Next, I discerned a smallish white marble sculpture of something lying on a plate under plexiglass. I was fairly certain from 30 feet away what I was looking at. As I drew near, I realized that I was correct in my precognition. The lump of sculpture was the severed head of John the Baptist.

After experiencing these unsettling scenes, I gladly moved on to the display of pre-Columbian Latin American art.

My serenity was restored.

In contrast to the brutality just described, the magnificence of nature and the wonder that is man was clearly on display, created by ancient native artists.

Included in this section were splendid examples of pottery etched with intricate designs and the beauty of the human form. Dazzling ceremonial animal masks looked down upon me. Nature and man were depicted as being good, not debased.

We know, of course, that all cultures have their dark sides, Latin American civilizations are no exception. However, violence was not a preoccupation of the Mesoamerican artists I encountered that day, unlike the dreadful and explicit offerings provided by artists of the supposedly culturally, morally, and religiously superior Europeans.

This got me rethinking our traditional teachings of Western history in relation to others on the planet.

Exactly who is civilized and who is savage? Does the depiction of violence in European art serve some higher purpose or does it unwittingly reveal a telling flaw?

Extreme violence is expressed not only in Western art but also in many of its most ancient and revered texts. The Bible and the Iliad both teem with accounts of appalling brutality.

So, my epiphany was this: Who has the standing to declare some civilizations ‘savage’ and others ‘superior’?

Louis Pasteur once wrote that “I am on the edge of mysteries and the veil is getting thinner and thinner.” I feel my own veil of ignorance has been lifted to improve my understanding that no civilization is inherently superior, much less perfect, especially when violence enters the equation.

My hope is that by recognizing our own fierce Western heritage, we can deal more humanely with those at home and abroad who differ from us. We need to understand that we possess brutal proclivities that have been instilled in us for millennia by texts, traditions, and, in part, by art.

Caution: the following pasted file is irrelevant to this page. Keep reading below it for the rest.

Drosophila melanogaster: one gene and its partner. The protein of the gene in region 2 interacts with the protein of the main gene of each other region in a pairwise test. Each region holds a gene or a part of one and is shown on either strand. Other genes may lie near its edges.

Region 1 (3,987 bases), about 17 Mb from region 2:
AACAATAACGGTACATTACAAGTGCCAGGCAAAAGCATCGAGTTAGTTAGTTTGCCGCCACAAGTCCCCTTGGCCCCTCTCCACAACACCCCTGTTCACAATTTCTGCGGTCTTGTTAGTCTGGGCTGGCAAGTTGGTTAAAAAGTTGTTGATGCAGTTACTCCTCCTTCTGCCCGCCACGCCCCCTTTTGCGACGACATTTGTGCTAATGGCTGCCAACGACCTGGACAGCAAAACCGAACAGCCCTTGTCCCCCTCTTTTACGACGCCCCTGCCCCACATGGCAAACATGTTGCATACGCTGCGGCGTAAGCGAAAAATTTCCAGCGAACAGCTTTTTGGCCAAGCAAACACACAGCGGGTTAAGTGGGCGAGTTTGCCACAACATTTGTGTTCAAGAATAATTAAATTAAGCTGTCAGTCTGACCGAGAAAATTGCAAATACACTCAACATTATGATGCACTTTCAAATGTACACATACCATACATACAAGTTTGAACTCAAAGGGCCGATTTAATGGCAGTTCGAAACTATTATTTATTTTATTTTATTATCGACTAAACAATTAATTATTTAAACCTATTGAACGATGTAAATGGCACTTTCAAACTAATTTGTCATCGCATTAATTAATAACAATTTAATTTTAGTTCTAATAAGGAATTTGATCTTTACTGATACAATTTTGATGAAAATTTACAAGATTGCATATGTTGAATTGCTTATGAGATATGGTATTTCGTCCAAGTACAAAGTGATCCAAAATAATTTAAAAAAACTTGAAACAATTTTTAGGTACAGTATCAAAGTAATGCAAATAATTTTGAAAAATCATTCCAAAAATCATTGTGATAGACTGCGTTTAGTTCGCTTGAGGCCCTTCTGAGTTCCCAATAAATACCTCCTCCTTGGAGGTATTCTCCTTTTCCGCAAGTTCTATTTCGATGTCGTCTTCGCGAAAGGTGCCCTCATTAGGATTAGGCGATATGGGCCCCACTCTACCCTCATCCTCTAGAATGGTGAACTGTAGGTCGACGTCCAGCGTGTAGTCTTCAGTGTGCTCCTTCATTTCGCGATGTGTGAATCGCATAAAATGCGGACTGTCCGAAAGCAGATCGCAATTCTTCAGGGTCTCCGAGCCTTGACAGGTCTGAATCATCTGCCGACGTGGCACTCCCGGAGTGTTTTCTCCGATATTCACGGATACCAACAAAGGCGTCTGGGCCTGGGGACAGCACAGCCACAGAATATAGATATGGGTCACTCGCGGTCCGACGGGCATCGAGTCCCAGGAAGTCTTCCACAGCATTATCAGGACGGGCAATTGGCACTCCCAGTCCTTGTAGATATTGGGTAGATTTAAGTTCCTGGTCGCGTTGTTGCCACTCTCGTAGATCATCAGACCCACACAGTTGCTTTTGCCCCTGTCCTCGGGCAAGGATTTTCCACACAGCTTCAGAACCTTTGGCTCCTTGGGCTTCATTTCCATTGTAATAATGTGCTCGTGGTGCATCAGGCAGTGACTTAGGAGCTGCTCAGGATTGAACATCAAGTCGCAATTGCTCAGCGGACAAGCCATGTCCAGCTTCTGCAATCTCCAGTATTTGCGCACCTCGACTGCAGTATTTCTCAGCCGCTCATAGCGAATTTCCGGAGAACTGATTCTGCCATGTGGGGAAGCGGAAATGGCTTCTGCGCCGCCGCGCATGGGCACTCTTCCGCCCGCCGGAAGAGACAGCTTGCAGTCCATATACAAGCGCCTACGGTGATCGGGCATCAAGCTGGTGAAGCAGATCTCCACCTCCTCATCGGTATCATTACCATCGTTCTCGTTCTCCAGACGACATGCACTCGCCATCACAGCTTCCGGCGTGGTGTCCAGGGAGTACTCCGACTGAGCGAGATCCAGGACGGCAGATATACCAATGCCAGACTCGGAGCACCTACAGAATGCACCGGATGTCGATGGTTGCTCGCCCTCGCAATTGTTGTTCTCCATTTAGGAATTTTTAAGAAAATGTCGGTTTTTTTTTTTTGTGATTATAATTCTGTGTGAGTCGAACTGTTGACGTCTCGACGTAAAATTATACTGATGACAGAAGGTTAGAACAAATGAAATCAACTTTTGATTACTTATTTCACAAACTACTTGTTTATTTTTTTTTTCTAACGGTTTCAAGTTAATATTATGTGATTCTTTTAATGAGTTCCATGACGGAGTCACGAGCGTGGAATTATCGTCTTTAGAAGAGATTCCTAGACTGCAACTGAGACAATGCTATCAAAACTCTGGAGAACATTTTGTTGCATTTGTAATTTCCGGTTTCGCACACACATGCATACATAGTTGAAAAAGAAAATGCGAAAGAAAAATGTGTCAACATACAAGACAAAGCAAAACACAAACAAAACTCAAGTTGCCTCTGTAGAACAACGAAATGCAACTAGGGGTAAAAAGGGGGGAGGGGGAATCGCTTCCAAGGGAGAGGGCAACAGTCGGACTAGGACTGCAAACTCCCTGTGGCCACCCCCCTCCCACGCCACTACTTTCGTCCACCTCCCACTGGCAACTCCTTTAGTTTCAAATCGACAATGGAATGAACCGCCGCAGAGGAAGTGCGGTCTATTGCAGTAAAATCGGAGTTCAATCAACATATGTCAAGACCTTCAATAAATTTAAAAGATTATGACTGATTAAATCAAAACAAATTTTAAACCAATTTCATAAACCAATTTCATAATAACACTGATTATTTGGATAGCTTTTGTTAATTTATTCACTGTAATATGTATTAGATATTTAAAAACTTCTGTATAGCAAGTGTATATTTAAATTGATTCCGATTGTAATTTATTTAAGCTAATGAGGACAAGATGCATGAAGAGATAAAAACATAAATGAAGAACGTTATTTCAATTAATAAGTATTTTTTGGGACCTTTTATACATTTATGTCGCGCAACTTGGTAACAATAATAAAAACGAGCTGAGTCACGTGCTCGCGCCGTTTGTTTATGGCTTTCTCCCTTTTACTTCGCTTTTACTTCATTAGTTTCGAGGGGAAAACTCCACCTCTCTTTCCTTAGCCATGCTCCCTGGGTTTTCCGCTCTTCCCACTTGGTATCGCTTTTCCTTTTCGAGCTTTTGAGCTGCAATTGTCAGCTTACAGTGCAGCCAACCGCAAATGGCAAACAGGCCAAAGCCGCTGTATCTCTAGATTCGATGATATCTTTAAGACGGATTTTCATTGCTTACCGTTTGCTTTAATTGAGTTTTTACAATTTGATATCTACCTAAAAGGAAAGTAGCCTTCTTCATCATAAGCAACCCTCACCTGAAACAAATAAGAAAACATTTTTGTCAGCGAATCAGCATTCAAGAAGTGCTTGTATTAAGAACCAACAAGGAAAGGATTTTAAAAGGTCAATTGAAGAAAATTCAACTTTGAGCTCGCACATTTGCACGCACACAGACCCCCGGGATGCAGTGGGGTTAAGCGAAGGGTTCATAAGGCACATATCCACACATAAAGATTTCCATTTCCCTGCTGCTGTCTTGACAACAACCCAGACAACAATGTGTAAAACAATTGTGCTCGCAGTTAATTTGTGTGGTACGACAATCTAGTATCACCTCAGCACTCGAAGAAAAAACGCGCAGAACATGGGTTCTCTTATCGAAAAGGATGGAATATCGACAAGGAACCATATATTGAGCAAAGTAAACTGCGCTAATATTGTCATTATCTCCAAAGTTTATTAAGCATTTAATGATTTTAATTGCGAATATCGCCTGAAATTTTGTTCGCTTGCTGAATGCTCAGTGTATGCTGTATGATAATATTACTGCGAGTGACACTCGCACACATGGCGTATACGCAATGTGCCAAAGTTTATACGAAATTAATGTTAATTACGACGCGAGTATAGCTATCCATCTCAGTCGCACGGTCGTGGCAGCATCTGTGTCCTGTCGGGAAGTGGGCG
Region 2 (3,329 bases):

Business hours

We’re OPEN Most days about 9 or 10, occasionally as early as 7, But some days as late as 12 or 1. We’re CLOSED About 5:30 or 6, occasionally about 4 or 5, But sometimes as late as 11 or 12. Some days or afternoons we aren’t here at all But lately, we’ve been here just about all the time, Except when we’re someplace else. But we should be here then, too.  …  sign seen in Henniker, New Hampshire.


Listen to the words of wisdom

I just want to live in a sane, global, civil society where religion no longer divides human beings from one another. It is time we recognized that we are all members of the same sect: humanity.  – Sam Harris

Enhanced photo of Earth rising. NASA

“O my children! my poor children!
Listen to the words of wisdom,
Listen to the words of warning,
From the lips of the Great Spirit,
From the Master of Life, who made you!
“I have given you lands to hunt in,
I have given you streams to fish in,
I have given you bear and bison,
I have given you roe and reindeer,
I have given you brant and beaver,
Filled the marshes full of wild-fowl,
Filled the rivers full of fishes:
Why then are you not contented?
Why then will you hunt each other?
“I am weary of your quarrels,
Weary of your wars and bloodshed,
Weary of your prayers for vengeance,
Of your wranglings and dissensions;
All your strength is in your union,
All your danger is in discord;
Therefore be at peace henceforward,
And as brothers live together.”

Henry Wadsworth Longfellow

Milton Friedman, the Father of our Demise, said that the Concept of Social Responsibility is Subversive.

The Social Responsibility of Business is to Increase its Profits!

by Milton Friedman

The New York Times Magazine, September 13, 1970. Copyright @ 1970 by The New York Times Company.

When I hear businessmen speak eloquently about the “social responsibilities of business in a free-enterprise system,” I am reminded of the wonderful line about the Frenchman who discovered at the age of 70 that he had been speaking prose all his life. The businessmen believe that they are defending free en­terprise when they declaim that business is not concerned “merely” with profit but also with promoting desirable “social” ends; that business has a “social conscience” and takes seriously its responsibilities for providing em­ployment, eliminating discrimination, avoid­ing pollution and whatever else may be the catchwords of the contemporary crop of re­formers. In fact they are–or would be if they or anyone else took them seriously–preach­ing pure and unadulterated socialism. Busi­nessmen who talk this way are unwitting pup­pets of the intellectual forces that have been undermining the basis of a free society these past decades.